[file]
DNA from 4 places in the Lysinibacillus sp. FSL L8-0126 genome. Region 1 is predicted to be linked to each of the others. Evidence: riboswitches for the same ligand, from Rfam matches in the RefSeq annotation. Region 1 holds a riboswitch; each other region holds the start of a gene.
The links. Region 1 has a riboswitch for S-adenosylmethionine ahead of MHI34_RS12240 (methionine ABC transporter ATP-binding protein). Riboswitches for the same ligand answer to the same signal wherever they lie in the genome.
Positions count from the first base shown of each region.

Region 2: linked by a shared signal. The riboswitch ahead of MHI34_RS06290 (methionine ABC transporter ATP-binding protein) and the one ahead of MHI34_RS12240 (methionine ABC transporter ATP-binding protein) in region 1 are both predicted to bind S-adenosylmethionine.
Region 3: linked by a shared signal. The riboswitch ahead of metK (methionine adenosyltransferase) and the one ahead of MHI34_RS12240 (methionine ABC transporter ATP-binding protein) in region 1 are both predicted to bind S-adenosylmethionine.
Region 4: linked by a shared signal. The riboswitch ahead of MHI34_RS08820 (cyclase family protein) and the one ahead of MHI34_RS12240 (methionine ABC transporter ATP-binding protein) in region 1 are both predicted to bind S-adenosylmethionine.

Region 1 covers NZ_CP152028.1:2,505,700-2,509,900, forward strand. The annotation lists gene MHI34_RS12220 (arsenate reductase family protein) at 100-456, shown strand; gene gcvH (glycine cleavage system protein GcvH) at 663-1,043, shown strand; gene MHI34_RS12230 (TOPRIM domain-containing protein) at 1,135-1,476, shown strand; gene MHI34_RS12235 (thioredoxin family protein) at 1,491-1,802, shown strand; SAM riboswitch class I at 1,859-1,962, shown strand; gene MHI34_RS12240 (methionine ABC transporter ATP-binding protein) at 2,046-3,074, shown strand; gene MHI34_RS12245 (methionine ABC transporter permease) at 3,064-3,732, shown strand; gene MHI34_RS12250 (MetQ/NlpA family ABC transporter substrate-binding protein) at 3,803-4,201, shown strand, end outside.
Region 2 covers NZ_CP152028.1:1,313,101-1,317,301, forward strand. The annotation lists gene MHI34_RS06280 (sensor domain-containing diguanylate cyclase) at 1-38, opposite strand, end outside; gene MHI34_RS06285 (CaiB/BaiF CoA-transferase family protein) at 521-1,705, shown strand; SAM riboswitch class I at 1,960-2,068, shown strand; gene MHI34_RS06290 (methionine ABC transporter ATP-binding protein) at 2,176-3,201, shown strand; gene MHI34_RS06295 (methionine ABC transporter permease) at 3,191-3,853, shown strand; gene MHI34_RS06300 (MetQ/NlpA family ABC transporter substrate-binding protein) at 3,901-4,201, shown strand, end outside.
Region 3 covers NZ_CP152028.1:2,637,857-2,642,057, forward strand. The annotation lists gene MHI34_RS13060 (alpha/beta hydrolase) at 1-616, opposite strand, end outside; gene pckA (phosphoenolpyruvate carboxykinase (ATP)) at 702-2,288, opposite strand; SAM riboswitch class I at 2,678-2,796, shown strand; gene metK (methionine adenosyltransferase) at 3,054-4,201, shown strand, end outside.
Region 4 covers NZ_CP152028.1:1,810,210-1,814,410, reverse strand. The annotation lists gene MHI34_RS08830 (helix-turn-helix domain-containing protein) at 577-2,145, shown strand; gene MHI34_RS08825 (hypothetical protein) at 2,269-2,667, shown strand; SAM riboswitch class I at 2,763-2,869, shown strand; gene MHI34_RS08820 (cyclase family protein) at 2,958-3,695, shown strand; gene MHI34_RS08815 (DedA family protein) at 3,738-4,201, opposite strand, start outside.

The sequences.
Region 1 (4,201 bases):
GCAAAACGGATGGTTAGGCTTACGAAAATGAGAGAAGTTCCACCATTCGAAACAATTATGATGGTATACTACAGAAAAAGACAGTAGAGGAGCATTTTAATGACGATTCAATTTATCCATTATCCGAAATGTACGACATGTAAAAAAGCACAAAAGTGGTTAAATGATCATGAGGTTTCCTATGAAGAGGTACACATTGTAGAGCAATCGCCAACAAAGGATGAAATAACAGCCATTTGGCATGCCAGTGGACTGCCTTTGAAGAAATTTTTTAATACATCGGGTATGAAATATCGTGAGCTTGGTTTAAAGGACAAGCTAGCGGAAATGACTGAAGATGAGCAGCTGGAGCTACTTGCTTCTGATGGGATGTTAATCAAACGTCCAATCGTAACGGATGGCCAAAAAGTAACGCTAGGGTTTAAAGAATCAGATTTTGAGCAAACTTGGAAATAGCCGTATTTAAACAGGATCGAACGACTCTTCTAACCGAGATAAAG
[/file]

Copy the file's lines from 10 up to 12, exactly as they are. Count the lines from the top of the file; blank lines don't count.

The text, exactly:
Region 4 covers NZ_CP152028.1:1,810,210-1,814,410, reverse strand. The annotation lists gene MHI34_RS08830 (helix-turn-helix domain-containing protein) at 577-2,145, shown strand; gene MHI34_RS08825 (hypothetical protein) at 2,269-2,667, shown strand; SAM riboswitch class I at 2,763-2,869, shown strand; gene MHI34_RS08820 (cyclase family protein) at 2,958-3,695, shown strand; gene MHI34_RS08815 (DedA family protein) at 3,738-4,201, opposite strand, start outside.

The sequences.
Region 1 (4,201 bases):